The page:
Remember the IRS Scandal?
Remember Lois Lerner?
If you’re like most in the mainstream media or, if your a Democrat, you may not think they are important. While the latest VA scandal and the Bergdahl prison swap scandal are not having a major impact on the President’s approval numbers, Allahpundit at Hotair notes:
Democrats have checked out, but they’re not going to abandon O five months out from a midterm election. If the abandonment comes, it’ll come next year, once Hillary has declared and they have a new de facto leader of the party. And even if Obama doesn’t fall any farther in the near term, odds are good that he’s not going to become more popular either: Politico has a piece out today tracking the numbers for every president since FDR and noting that, typically, the best you can hope for deep in your second term is stasis. When it’s that late in the game, if your numbers are moving, chances are they’re only moving downward. Which is to say, whether or not the current job approval represents O’s floor, it’s probably very close to being his ceiling.
Most of the media has moved on from the IRS scandal but the Wall Street Journal reports the latest developments:
In a Monday letter to Internal Revenue Service Commissioner John Koskinen, Reps. Darrell Issa (R., Calif.) and Jim Jordan (R., Ohio) of the House Oversight Committee reveal still another IRS abuse of conservatives.
In October of 2010, apparently without a court order, the IRS sent 21 computer disks containing 1.1 million pages of tax-return documents to the Federal Bureau of Investigation. According to the Justice Department, the massive data dump included public returns from non-profit groups but also taxpayer information that by law the IRS is required to keep confidential. Reps. Issa and Jordan ask in their letter for information relating to the preparation and transmittal of the data.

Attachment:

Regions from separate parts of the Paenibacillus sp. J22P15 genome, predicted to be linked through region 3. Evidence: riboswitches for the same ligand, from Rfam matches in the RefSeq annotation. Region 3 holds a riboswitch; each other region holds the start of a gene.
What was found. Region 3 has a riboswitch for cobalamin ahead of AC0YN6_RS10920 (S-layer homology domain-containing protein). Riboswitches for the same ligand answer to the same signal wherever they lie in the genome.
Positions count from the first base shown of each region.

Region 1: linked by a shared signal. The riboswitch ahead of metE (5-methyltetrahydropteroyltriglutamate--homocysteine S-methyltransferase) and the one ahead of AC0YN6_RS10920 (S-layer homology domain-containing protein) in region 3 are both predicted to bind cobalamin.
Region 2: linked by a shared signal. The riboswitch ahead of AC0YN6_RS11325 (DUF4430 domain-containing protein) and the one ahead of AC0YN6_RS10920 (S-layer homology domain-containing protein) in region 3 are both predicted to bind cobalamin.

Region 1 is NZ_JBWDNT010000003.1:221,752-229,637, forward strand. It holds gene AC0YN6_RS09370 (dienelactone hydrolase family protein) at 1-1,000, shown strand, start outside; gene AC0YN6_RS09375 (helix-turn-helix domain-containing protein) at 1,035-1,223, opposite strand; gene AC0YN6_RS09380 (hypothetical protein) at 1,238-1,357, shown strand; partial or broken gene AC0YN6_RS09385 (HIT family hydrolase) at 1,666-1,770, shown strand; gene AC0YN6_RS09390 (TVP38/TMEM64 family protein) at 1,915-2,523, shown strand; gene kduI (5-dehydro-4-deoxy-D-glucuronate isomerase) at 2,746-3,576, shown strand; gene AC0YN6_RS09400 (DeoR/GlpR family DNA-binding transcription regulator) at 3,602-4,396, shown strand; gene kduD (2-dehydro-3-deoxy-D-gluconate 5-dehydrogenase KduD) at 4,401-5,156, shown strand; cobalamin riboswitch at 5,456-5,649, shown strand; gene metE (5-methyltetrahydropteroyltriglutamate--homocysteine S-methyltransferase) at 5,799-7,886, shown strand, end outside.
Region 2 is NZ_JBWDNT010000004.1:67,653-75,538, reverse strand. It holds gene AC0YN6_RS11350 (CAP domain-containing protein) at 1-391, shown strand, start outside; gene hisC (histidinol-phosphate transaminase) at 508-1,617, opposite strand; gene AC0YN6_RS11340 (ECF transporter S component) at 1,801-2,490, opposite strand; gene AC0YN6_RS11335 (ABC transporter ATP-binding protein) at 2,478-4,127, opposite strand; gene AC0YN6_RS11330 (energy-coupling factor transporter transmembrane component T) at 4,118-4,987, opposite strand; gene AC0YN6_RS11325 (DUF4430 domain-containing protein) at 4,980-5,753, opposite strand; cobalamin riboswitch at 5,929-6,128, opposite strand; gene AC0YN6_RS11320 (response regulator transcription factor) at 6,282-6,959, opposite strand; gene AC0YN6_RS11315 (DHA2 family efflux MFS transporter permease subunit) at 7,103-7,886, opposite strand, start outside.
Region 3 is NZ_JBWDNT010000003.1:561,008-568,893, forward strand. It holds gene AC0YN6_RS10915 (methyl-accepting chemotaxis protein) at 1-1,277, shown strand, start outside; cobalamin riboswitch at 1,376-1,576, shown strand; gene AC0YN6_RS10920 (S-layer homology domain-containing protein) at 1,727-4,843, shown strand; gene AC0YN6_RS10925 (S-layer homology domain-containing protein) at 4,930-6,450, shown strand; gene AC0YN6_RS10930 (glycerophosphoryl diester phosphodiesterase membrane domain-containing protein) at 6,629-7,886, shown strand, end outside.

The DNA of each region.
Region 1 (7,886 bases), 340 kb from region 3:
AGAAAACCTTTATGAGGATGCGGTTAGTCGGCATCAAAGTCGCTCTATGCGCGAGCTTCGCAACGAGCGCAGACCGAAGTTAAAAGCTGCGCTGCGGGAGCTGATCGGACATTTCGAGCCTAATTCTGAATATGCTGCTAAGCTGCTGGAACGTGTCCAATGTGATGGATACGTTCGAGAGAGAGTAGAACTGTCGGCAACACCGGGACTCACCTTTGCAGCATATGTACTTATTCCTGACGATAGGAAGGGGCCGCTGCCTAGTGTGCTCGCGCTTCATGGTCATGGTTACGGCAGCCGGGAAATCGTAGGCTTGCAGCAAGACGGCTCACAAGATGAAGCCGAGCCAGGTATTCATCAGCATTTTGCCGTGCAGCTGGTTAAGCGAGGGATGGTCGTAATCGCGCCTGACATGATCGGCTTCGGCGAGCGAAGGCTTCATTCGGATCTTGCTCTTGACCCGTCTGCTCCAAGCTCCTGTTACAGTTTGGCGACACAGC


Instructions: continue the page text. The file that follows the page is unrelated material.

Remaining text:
How did these documents wind up at the FBI? In September of 2010, IRS officials including Lois Lerner and Sarah Hall Ingram helped the New York Times prepare a story about non-profit policy groups which “heavily favored Republicans” in their purchases of issue advertising.
The day after the article appeared, Justice Department Public Integrity Section Chief Jack Smith noted the story in an email to colleagues and asked whether they could charge the groups with conspiracy to violate U.S. laws. Mr. Smith also suggested scheduling a meeting with Ms. Ingram, who like Ms. Lerner was a senior official overseeing tax-exempt organizations at the IRS.
By early October Ms. Lerner was e-mailing Richard Pilger, director of the Election Crimes Branch at Justice, about “getting you the disks we spoke about” and asking in which format Justice would prefer to receive the data.
Mr. Pilger responded, “Thanks, Lois—FBI says Raw format is best because they can put it into their systems like excel.”
So far the Oversight Committee has found no evidence that a court order was ever requested or issued to allow the IRS to release confidential data. Reps. Issa and Jordan are also wondering why, despite subpoenas sent to the IRS last year, they never learned about this “database” until a recent interview with Mr. Pilger. And the lawmakers say that during a recent interview with Mr. Smith, a Justice attorney intervened to prevent him from answering questions about possible discussions he had with Mr. Pilger.
Last month, 26 House Democrats joined with Republicans in voting to urge Attorney General Eric Holder “to appoint a special counsel to investigate the targeting of conservative nonprofit groups by the Internal Revenue Service.” The new revelations of taxpayer abuse ensure that Congressional pressure for a more thorough investigation will continue.